EU Nations Fail to Comply with Kyoto

Published June 1, 2004

As the European Union (EU) uses World Trade Organization membership as a threat against Russia, evidence is mounting that the EU itself is failing to uphold its end of the Kyoto Protocol bargain.

One of President George W. Bush’s chief objections to the protocol was that it was crafted in such a way as to make U.S. compliance more difficult and economically punitive than EU compliance. For example, the baseline year of 1990 was chosen to pre-date the transition of many European nations from coal to oil, natural gas, and nuclear power, for reasons unrelated to greenhouse gas emissions. The choice of 1990 also punished the U.S. for significantly greater economic and population growth, and therefore significantly more greenhouse gas emissions, than Europe managed during the 1990s.

Despite the crafting of a treaty highly favorable to EU nations, data from Germany, France, England, and many other European nations show the EU itself is not abiding by the treaty it is attempting to foist onto Russia.

The Organization for Economic Cooperation and Development, a 30-nation economic partnership dominated by the EU, reported on April 5 that its member nations are failing to meet their Kyoto emissions targets.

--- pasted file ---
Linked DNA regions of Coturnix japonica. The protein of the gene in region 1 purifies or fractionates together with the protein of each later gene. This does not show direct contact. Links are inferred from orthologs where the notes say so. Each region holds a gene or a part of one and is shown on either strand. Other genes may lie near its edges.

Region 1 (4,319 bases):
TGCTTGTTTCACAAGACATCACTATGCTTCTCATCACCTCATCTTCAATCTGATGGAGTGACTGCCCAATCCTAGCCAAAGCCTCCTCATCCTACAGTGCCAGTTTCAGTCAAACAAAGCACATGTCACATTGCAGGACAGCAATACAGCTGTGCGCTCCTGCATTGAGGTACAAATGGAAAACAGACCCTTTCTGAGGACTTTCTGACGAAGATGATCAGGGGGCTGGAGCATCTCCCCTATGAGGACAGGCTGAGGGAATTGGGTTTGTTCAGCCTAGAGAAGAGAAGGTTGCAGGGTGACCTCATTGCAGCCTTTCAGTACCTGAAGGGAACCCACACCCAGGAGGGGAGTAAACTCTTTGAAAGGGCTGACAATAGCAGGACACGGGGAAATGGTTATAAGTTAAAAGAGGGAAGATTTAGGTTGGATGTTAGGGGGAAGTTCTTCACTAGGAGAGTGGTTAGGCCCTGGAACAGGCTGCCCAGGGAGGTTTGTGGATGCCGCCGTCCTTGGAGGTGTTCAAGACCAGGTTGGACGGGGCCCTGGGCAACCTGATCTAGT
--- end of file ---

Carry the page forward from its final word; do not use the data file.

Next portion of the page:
Of particular significance, the British Sustainable Development Commission (SDC) reported on April 13 that stronger than expected economic growth “more characteristic of American society” will prevent the United Kingdom from complying with its Kyoto goals unless drastic changes are made to the British economy.

Claiming “there is no evidence” that England’s “pattern of economic development is making people happier or giving them a better quality of life,” the SDC is calling for a significant tax hike on already expensive British gasoline prices to stunt the economy and thereby reduce greenhouse gas emissions.

Regardless of whether the British public ultimately accepts higher gasoline prices and economic stagnation as the price of adhering to the Kyoto Protocol, voters in the U.S., Russia, and other nations appear unlikely to down such bitter medicine to address a merely speculative harm.

James M. Taylor is managing editor of Environment & Climate News. His email address is [email protected].